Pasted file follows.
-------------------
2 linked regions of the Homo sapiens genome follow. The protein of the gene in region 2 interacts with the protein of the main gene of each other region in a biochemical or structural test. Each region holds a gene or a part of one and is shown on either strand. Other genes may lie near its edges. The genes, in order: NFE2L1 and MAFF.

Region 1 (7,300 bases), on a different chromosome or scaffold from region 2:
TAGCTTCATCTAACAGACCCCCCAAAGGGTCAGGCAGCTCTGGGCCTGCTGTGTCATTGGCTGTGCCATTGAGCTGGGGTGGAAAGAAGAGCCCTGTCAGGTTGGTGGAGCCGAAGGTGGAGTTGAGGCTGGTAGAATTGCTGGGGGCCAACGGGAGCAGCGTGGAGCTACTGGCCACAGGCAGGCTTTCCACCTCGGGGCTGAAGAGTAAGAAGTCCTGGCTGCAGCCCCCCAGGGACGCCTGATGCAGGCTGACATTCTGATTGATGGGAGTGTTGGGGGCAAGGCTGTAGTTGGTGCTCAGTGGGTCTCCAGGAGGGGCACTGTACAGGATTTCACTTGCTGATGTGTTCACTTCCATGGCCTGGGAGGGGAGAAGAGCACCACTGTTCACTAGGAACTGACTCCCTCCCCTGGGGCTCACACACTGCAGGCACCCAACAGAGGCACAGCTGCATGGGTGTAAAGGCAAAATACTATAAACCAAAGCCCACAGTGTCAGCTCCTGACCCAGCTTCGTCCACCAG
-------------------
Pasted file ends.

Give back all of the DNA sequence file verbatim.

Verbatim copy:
2 linked regions of the Homo sapiens genome follow. The protein of the gene in region 2 interacts with the protein of the main gene of each other region in a biochemical or structural test. Each region holds a gene or a part of one and is shown on either strand. Other genes may lie near its edges. The genes, in order: NFE2L1 and MAFF.

Region 1 (7,300 bases), on a different chromosome or scaffold from region 2:
TAGCTTCATCTAACAGACCCCCCAAAGGGTCAGGCAGCTCTGGGCCTGCTGTGTCATTGGCTGTGCCATTGAGCTGGGGTGGAAAGAAGAGCCCTGTCAGGTTGGTGGAGCCGAAGGTGGAGTTGAGGCTGGTAGAATTGCTGGGGGCCAACGGGAGCAGCGTGGAGCTACTGGCCACAGGCAGGCTTTCCACCTCGGGGCTGAAGAGTAAGAAGTCCTGGCTGCAGCCCCCCAGGGACGCCTGATGCAGGCTGACATTCTGATTGATGGGAGTGTTGGGGGCAAGGCTGTAGTTGGTGCTCAGTGGGTCTCCAGGAGGGGCACTGTACAGGATTTCACTTGCTGATGTGTTCACTTCCATGGCCTGGGAGGGGAGAAGAGCACCACTGTTCACTAGGAACTGACTCCCTCCCCTGGGGCTCACACACTGCAGGCACCCAACAGAGGCACAGCTGCATGGGTGTAAAGGCAAAATACTATAAACCAAAGCCCACAGTGTCAGCTCCTGACCCAGCTTCGTCCACCAG